The 14th annual Notte della Taranta is underway from 11-27 August in Melpignano (Puglia) with a series of musical events celebrating the tradition of the magical dances, the tarantella and the pizzica.
Tarantella dance has? roots in ancient Greece. It was a ritualistic dance in honor of the god of music and the sun, Apollo, and the god of wine, Dionysius. Ancient Greeks settled in Sicily, Naples, and throughout southern Italy, bringing this beautiful dance with them. In the region of Taranto in Puglia, the bite of a type of spider that is common locally, called the "tarantula" after the region, was commonly believed to be highly poisonous and to lead to a hysterical condition known as tarantism.
It was believed that victims needed to engage in frenzied dancing to very rhythmic and fast music in order to prevent death from the delirium caused by the spider's bite. The particular type of dance and the music played became known as Tarantella.. The oldest documents mentioning the relationship between musical exorcism and the tarantula date back to around 1100.
There is also a version of the dance that was traditionally used for courtship. In this version of the dance, the woman uses rapidity and liveliness to excite the love of her partner. In turn, the man tries to charm her with his agility, elegance and demonstrations of tenderness.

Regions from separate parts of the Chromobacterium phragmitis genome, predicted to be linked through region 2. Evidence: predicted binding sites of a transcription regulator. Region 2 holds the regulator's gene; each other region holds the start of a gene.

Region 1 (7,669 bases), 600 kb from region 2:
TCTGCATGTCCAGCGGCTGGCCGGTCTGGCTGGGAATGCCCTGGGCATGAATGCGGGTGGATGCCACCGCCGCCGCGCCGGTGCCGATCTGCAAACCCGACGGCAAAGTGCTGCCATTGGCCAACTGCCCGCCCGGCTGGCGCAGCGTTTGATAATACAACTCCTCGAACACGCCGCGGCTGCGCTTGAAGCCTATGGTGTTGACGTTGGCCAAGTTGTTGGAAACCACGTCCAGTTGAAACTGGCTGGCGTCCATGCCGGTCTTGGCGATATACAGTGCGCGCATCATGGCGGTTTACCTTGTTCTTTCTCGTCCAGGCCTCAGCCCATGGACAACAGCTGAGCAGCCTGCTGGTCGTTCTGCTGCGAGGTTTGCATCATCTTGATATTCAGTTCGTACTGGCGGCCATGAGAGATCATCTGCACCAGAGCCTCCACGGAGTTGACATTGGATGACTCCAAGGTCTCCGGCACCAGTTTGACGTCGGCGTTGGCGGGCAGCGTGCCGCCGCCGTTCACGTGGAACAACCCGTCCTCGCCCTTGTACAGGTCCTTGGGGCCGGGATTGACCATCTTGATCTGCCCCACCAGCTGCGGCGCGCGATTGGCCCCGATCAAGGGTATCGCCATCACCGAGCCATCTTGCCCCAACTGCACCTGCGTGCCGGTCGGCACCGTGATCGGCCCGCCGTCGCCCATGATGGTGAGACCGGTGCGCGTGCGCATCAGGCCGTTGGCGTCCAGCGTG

The dance is one of unity and separation, which sees dancers flying into each other’s arms only to dance away again. It is considered unlucky to dance the Tarantella alone, so it is often danced by couples or by two women.
Long abandoned and shunned as a sign of ignorance and superstition, the tarantella, and the version typical of the Salento region of Puglia, the pizzica, have been rediscovered in recent years and gained in popularity. So much so that young musicians have created new music in the vein of the ancient tradition. This is the 14th annual festival of the Notte della Taranta and up to 400,000 spectators are expected to attend the main event, a mega-concert held in Melpignano.
Musicians of international fame will take part in the concert, which has grown beyond the confines of local music written to accompany traditional folk dance, to include folk music from around the world. International groups performing include the Irish group The Chieftains, the English guitarist Justin Adams, Gambian musician Juldeh Camara, Joji Hirota and the Taiko Drummers from Japan, Diego El Cigala, one of the top flamenco singers in Spain, Ballaké Sissoko the talented kora player from Mali and the Turkish musician Mercan Dede. All the top folk music groups of the region will be performing their new take on the traditional sound.
And, of course, there will be dancing, lots of dancing.